Jean-Jacques Bienaimé. BioMarin via YouTube

Bil­lions on the line: Bio­Marin bus­tles past en­thused ri­val, plan­ning to launch world’s first he­mo­phil­ia A gene ther­a­py

Bio­Marin isn’t go­ing to let a ri­val’s suc­cess over the week­end get in the way of mak­ing a bee-line to the FDA with an im­per­fect, but pre­sentable, gene ther­a­py for he­mo­phil­ia A.

On Mon­day the biotech $BM­RN re­port­ed that its talks with the FDA and the EMA con­vinced ex­ecs to make a leap for an ac­cel­er­at­ed ap­proval with da­ta on just a hand­ful of pa­tients. And they’re hand­ing over Phase I/II and in­ter­im Phase III re­sults in Q4 to make their case.

That de­ci­sion was made de­spite a con­sid­er­able back­lash against the lat­est snap­shot of the da­ta, with wors­en­ing ef­fi­ca­cy over time and a low­er ini­tial re­sponse in their piv­otal tri­al — but ex­cel­lent bleed rates, so far. Bio­Marin says that with a break­through drug des­ig­na­tion in the USA and Eu­rope’s prime sta­tus, they have good rea­son to be­lieve they are on track to field the world’s first gene ther­a­py.

In­vestors ap­pear some­what skep­ti­cal though, with Bio­Marin shares down 2.4% in Mon­day af­ter­noon trad­ing.

Here’s the bet they’re mak­ing, out­lined in their lat­est state­ment:

Fac­tor VI­II lev­els sus­tained over a three-year pe­ri­od were suf­fi­cient to achieve strik­ing he­mo­sta­t­ic ef­fi­ca­cy. Fac­tor VI­II ex­pres­sion has en­tered a plateau phase where the rate of de­cline has sub­stan­tial­ly slowed, which could be in­dica­tive of durable, long-term ex­pres­sion.

Leerink’s Joseph Schwartz of­fers a bull­ish as­sess­ment of Bio­Marin’s gam­ble:

Based on BM­RN’s Ph.3 da­ta, the com­pa­ny met their pre-spec­i­fied cri­te­ria for ac­cel­er­at­ed ap­proval – 8 pts achiev­ing mean fac­tor VI­II/FVI­II lev­els above 40 IU/dL. With on­ly 17 pts (out of 20 pts) eval­u­at­ed so far, it is pos­si­ble that the re­main­ing 3 could pro­vide more con­fi­dence in Val­rox al­though it is not re­quired for ac­cel­er­at­ed ap­proval since BM­RN has al­ready met the bar. The com­pa­ny is fo­cused on get­ting Val­rox to mar­ket as soon as pos­si­ble by sub­mit­ting their fil­ing in 4Q19 based on their Ph.3 in­ter­im analy­sis and aims to com­plete GEN­Er8-1 (6E13 vg/kg) en­roll­ment in ear­ly fall 2019. As­sum­ing BM­RN could in­crease and op­ti­mize ef­fi­ca­cy — re­call, chro­mogenic mea­sures were high­er in Ph.1/2 at weeks 23-26 than Ph.3 (68 IU/dL mean/57 IU/dL me­di­an in Ph.1/2 vs 36 IU/dL mean/33 IU/dL me­di­an Ph.3) — we be­lieve that po­ten­tial stud­ies BM­RN may con­duct lat­er could fur­ther boost sales and in­crease Val­rox’s at­trac­tive­ness among he­mo­phil­ia A pts, es­pe­cial­ly as com­pet­ing pro­grams (i.e., SG­MO/PFE) ap­pear to be de­liv­er­ing com­pet­i­tive ef­fi­ca­cy.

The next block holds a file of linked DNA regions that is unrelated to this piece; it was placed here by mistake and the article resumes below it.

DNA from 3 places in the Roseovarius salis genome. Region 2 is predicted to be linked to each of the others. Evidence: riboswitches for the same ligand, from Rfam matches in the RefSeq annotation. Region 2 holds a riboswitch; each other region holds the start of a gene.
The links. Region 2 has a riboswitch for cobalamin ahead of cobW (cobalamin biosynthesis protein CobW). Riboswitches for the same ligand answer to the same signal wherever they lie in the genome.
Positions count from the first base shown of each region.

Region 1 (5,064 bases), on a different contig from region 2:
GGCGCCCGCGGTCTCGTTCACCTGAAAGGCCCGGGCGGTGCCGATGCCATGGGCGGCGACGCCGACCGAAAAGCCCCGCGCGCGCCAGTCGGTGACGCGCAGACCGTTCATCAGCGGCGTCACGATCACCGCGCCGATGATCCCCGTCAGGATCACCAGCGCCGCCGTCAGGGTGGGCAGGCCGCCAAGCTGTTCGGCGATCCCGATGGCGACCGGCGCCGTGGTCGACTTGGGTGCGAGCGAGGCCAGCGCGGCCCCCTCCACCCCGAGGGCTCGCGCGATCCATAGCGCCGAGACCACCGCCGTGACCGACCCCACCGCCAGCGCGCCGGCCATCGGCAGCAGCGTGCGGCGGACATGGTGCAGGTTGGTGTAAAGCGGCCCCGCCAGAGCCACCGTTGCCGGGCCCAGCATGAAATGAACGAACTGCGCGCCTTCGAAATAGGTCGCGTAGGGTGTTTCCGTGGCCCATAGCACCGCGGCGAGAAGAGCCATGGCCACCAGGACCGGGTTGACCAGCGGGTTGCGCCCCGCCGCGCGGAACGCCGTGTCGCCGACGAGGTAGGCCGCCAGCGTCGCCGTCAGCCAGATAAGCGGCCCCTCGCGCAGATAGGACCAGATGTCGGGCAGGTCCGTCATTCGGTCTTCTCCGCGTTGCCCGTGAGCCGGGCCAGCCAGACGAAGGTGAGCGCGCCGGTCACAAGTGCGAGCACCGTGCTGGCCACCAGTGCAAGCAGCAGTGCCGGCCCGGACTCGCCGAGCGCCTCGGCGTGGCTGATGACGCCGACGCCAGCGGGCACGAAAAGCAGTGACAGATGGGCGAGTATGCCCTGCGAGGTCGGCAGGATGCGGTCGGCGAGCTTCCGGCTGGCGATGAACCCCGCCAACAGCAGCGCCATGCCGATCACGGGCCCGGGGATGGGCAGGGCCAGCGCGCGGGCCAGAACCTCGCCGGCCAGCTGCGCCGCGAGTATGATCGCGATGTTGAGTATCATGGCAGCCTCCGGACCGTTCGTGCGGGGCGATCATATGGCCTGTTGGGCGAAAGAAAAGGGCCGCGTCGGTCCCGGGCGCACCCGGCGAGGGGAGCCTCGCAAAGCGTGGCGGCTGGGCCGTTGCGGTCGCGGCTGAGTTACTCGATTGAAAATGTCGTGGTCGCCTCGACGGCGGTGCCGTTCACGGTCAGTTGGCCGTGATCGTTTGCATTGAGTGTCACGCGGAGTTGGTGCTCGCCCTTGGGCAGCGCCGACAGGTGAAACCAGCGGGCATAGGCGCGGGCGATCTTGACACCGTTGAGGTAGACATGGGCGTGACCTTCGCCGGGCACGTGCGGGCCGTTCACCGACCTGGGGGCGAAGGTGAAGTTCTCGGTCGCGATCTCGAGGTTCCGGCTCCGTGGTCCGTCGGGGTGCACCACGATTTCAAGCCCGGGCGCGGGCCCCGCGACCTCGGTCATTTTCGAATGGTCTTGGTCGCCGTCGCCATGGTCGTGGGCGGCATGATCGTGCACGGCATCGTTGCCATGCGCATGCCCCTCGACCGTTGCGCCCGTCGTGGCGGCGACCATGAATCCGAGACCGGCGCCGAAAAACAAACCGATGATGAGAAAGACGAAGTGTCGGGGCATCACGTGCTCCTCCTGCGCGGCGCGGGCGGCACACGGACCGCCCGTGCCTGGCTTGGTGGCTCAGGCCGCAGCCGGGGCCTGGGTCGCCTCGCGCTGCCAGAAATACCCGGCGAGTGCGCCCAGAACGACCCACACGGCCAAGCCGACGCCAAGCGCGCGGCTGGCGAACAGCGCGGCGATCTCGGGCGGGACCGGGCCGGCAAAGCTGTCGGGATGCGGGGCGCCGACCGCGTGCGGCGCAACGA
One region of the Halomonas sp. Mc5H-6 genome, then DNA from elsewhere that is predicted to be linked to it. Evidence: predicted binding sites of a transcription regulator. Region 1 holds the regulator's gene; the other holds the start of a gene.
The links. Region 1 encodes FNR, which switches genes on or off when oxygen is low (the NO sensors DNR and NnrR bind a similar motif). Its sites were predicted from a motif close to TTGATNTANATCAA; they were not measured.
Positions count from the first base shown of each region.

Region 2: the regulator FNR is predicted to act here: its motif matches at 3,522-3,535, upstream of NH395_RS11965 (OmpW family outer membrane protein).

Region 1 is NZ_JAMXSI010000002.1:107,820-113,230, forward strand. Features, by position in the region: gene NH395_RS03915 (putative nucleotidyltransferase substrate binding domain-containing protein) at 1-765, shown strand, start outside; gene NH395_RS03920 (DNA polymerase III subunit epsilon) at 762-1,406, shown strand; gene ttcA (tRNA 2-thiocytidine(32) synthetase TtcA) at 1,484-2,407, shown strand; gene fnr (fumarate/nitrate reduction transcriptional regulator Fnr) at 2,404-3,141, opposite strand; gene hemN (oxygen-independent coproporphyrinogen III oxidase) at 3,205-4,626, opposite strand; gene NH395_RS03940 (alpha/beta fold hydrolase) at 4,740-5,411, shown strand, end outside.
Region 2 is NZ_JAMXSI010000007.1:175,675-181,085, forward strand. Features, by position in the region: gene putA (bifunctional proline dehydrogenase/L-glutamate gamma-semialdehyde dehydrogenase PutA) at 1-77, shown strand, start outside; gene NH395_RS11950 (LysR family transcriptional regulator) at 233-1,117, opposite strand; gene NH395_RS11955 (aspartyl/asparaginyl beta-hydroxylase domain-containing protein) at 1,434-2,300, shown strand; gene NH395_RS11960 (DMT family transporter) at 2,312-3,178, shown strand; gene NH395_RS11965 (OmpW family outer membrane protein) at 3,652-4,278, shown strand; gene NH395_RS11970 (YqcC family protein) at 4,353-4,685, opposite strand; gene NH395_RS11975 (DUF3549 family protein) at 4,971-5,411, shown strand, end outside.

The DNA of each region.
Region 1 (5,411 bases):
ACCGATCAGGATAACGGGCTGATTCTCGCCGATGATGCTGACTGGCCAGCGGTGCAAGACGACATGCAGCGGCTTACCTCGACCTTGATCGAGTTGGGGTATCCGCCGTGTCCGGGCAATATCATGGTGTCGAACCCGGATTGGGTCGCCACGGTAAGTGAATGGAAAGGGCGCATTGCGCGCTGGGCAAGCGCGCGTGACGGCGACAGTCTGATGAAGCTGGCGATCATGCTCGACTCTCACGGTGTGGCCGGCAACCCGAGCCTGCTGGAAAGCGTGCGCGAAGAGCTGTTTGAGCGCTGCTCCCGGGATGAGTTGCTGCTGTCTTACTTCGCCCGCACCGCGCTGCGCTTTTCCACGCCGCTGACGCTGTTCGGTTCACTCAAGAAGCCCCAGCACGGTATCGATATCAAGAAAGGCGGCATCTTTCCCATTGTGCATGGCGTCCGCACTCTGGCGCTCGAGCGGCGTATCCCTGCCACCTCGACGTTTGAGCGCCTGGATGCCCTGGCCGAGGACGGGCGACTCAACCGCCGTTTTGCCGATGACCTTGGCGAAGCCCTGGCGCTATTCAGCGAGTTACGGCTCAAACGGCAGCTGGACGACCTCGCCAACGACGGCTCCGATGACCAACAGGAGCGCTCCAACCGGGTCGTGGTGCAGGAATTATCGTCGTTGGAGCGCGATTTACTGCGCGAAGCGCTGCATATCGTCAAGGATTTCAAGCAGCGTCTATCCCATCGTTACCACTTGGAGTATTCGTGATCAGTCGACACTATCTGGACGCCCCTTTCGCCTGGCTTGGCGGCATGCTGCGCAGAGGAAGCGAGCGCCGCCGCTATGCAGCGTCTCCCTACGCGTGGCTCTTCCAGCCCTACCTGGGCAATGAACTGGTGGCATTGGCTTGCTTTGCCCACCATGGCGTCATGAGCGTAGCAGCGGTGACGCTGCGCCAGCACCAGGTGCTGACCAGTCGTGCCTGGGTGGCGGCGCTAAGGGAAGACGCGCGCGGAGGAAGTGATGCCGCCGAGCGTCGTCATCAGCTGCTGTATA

Spark Ther­a­peu­tics $ONCE is wide­ly viewed as the run­ner up for now, while Roche strug­gles to com­plete its $4.3 bil­lion buy­out as soon as pos­si­ble. But Sang­amo/Pfiz­er gar­nered some care­ful sec­ond looks a few days ago as they post­ed bet­ter ef­fi­ca­cy and a fast re­sponse among 4 evalu­able pa­tients. That team al­so out­lined plans to make a leap for­ward on an ac­cel­er­at­ed path­way as they sought to catch up with the two fron­trun­ners.

Any stum­ble at this point could prove a set­back, but if they stay on track Sang­amo and Pfiz­er may set up a sit­u­a­tion where pa­tients can choose an im­per­fect gene ther­a­py or wait for a bet­ter one. And Bio­Marin has out­lined plans to charge in the range of $2 mil­lion to $3 mil­lion per treat­ment — with the ca­pa­bil­i­ty of earn­ing $10 bil­lion to $15 bil­lion a year — adding stick­er shock for pay­ers to the list of chal­lenges.

Regeneron CEO Leonard Schleifer speaks at a meeting with President Donald Trump, members of the Coronavirus Task Force, and pharmaceutical executives in the Cabinet Room of the White House (AP Photo/Andrew Harnik)

OWS shifts spot­light to drugs to fight Covid-19, hand­ing Re­gen­eron $450M to be­gin large scale man­u­fac­tur­ing in the US